Funniest/Most Insightful Comments Of The Week At Techdirt

from the quite-a-week dept

Coming in first this week, as it should, was a comment from an Anonymous commenter, who got to the crux of the Dajaz1 situation noting that the due process issue is really quite insane:

Even if Dajaz IS a pirate site with no redeeming qualities whatsoever, that doesn’t matter (much). Due process is, much, much more important than whether a site is guilty or innocent in one particular case. We can’t just ignore due process for the guilty. The government, by definition, thinks anyone it’s prosecuting is guilty.

Also, I’m trying to think of one good reason why everything needed to be filed under seal to the point where the lawyer could not even get a redacted copy to prove that the court had even done the things the government said it did. Even if there was some horrible unimaginable thing in those files that could absolutely never be seen, couldn’t they have at least shown the part where the judge in fact grants the extension?

“And could the ICE have given it back merely because it was just too much bother to prosecute even the obvious? Because there are just too many? ”

Ever drive 66 MPH down the freeway right past a cop? They don’t bother to prosecute everyone. But that doesn’t mean that they get to stop you and impound your car for over a year without even having to bother with not only the speeding trial, but the forfeiture proceedings themselves. If there’s too many to prosecute, either get more lawyers and judges, or choose your targets more carefully.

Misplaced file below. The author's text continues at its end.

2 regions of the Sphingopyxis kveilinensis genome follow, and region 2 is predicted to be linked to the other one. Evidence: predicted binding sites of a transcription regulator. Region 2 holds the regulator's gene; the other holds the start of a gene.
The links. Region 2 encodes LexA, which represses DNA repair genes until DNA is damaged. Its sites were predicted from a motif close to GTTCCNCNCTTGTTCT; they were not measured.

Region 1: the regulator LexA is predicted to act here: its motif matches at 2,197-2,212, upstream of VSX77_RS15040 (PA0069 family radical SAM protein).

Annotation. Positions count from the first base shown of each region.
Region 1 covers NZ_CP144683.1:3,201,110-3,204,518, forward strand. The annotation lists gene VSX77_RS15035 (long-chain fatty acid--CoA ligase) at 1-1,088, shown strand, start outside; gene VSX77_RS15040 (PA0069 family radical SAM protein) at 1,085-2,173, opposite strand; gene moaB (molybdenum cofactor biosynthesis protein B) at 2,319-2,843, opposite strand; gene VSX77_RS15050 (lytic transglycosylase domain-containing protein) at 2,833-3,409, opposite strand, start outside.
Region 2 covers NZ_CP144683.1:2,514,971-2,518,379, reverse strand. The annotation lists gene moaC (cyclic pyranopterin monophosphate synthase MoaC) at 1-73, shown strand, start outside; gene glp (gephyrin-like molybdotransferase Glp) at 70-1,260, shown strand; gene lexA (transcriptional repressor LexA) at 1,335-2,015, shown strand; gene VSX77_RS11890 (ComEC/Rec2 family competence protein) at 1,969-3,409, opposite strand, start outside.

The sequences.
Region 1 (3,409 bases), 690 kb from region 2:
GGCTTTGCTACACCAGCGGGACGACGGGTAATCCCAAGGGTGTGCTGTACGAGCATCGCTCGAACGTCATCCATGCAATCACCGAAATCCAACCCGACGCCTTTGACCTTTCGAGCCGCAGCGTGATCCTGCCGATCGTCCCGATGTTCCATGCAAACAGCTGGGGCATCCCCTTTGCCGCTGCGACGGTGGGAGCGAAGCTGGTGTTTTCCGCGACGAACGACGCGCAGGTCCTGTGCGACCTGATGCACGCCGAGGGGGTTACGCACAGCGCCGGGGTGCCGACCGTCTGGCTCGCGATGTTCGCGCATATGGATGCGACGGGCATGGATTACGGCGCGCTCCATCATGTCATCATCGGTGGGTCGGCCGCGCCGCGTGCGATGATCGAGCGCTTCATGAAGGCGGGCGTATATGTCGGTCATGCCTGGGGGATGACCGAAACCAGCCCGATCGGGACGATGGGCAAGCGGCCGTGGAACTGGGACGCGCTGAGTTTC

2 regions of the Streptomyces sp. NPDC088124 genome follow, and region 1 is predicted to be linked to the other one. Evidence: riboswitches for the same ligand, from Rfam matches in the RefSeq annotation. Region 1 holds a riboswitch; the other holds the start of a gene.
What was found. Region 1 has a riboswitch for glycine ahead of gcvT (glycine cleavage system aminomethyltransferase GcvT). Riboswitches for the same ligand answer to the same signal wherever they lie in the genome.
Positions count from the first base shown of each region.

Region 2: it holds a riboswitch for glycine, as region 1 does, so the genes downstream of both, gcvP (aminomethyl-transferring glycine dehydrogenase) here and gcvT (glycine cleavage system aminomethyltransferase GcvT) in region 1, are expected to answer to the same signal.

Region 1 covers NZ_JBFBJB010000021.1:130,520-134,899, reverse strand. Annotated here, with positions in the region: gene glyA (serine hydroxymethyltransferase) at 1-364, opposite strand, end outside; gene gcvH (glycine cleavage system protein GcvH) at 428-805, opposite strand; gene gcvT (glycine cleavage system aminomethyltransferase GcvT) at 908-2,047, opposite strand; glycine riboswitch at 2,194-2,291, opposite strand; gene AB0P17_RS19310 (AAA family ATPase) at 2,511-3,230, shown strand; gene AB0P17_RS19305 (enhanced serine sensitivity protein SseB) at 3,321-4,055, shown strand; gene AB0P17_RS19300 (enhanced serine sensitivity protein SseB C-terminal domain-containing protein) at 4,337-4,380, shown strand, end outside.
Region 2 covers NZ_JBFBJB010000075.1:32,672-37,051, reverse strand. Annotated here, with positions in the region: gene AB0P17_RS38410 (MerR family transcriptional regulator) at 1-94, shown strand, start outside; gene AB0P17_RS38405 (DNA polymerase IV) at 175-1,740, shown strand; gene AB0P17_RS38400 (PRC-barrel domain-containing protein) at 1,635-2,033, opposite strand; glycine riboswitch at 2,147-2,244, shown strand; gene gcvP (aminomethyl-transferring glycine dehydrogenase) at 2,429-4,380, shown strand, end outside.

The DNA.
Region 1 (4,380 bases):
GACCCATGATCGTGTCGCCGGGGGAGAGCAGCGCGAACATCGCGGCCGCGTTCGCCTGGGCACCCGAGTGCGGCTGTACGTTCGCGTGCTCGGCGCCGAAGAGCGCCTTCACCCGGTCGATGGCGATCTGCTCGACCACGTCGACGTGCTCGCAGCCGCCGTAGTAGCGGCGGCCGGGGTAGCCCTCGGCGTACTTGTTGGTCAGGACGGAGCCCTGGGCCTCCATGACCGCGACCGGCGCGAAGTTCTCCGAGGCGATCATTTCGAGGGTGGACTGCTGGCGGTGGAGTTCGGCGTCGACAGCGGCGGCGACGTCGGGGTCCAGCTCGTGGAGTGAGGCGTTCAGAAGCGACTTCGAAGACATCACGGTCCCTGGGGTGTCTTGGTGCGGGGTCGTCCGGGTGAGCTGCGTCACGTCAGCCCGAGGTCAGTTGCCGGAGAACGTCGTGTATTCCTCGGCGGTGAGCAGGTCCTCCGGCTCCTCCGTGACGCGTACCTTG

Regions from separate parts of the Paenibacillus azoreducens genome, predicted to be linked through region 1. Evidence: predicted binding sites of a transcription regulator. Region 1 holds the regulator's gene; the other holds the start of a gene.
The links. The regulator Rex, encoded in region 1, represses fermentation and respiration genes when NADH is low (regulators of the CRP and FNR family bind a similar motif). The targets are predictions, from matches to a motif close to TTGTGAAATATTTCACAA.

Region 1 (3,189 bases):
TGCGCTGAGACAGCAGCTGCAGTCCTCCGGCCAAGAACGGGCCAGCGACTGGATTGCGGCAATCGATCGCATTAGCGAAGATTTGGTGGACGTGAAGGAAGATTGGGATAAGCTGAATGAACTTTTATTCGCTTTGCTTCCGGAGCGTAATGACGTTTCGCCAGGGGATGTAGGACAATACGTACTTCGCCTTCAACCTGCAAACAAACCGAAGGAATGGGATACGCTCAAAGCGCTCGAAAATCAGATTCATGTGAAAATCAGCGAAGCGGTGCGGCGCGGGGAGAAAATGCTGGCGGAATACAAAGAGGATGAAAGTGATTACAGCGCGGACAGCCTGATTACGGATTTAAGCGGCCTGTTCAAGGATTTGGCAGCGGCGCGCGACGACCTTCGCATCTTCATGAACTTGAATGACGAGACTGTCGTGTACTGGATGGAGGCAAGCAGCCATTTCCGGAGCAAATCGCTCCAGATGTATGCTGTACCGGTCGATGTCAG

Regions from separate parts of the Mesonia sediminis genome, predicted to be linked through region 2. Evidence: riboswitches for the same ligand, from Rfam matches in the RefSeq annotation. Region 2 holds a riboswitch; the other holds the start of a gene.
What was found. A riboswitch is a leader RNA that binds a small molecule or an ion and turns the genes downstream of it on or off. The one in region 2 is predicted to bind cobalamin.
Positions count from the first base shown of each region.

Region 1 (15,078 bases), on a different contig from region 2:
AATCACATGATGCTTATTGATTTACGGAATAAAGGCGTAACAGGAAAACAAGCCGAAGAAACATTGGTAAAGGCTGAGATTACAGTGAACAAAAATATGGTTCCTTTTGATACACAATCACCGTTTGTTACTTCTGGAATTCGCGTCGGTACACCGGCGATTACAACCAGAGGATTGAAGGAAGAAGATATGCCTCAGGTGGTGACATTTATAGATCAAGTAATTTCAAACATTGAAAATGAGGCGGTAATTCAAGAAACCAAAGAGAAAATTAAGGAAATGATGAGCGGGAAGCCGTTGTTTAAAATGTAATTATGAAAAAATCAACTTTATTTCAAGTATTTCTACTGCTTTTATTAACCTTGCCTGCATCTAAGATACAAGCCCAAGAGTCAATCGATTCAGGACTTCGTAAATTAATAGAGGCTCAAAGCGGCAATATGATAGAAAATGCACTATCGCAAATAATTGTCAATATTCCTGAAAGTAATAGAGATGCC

Coming in second was a comment from rubberpants, concerning how businesses view government-granted monopolies:

Government-granted monopolies are the heroin of the business world.

1. As soon as a business get’s a taste, they’re hooked. They can rarely transition back to a competitive environment.

2. They’ll spend millions lobbying and influencing policy to make sure they can keep getting high.

3. When people try to give them an intervention, they lash out with anger, hostility, and complete denial.

4. They’ll systematically destroy their customer relationships, waste their future opportunities, and eventually wind up bankrupt in the gutter.

For editor’s choice, we’ve got another Anonymous commenter rather brilliantly linking the astray Mythbusters cannonball to PROTECT IP and SOPA:

There is a moral to this story. When things go wrong in the Physical world, everyone takes notice. We consider the idea of building a homemade cannon. We want to see it tried.

Then it doesn’t quite do what we expected.

It rips through our public spaces, bouncing off hills and roads.

It enters our homes, racing up our stairs.

It blasts through our bedrooms.

It takes out a van.

Now you can expect calls to stop this. It isn’t worth the risk to our property, to our homes, to our very bedrooms, to allow this all in the name of Entertainment.

You likely see where I am going now….

… but in the name of Entertainment we are willing to fire off SOPA and PROTECT IP. It has a great chance of ripping through the Internet in just the same fashion. Exposing us to risk in our public dealings, and in our private dealings. But here we believe the risk is acceptable.

Because the blast of SOPA through our bedrooms destroying our privacy and security is all digital.